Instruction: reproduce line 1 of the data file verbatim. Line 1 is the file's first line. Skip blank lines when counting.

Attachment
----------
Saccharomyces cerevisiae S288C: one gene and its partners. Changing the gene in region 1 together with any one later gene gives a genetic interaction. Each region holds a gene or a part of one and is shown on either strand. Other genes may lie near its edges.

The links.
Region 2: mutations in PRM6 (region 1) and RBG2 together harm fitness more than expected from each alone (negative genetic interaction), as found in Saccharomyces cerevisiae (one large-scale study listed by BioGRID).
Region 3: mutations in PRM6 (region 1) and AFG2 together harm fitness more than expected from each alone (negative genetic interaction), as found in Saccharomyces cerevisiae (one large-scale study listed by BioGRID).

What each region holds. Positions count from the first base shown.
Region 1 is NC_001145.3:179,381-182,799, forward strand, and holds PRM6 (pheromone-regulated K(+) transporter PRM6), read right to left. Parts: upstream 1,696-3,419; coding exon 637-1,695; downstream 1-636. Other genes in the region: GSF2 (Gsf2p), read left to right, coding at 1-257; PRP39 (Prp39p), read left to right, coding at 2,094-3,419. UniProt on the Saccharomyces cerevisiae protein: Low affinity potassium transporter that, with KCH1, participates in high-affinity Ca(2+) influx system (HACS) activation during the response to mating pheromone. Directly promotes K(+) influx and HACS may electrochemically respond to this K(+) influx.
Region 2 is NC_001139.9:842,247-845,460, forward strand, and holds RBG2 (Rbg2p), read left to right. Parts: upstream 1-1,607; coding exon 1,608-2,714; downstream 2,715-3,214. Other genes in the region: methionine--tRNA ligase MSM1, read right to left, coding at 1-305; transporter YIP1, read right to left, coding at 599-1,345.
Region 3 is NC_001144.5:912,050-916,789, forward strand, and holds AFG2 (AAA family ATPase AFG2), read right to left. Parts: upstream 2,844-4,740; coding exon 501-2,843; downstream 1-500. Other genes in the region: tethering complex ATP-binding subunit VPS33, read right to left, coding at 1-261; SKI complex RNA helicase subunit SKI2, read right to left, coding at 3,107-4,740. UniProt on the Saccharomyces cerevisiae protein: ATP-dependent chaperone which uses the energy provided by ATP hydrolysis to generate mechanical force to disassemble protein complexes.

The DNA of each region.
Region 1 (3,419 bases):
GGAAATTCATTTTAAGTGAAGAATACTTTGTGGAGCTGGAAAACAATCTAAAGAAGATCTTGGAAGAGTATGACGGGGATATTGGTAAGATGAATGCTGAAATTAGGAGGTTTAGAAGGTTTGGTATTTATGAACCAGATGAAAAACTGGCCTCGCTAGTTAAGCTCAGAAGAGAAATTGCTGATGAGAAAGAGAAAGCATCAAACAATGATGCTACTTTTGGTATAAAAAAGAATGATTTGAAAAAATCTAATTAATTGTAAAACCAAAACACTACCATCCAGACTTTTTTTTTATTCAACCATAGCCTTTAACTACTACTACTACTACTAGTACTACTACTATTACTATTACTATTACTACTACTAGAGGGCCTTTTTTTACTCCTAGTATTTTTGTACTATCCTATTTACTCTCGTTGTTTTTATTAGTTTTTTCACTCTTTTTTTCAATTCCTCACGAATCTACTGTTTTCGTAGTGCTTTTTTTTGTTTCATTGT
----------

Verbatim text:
Saccharomyces cerevisiae S288C: one gene and its partners. Changing the gene in region 1 together with any one later gene gives a genetic interaction. Each region holds a gene or a part of one and is shown on either strand. Other genes may lie near its edges.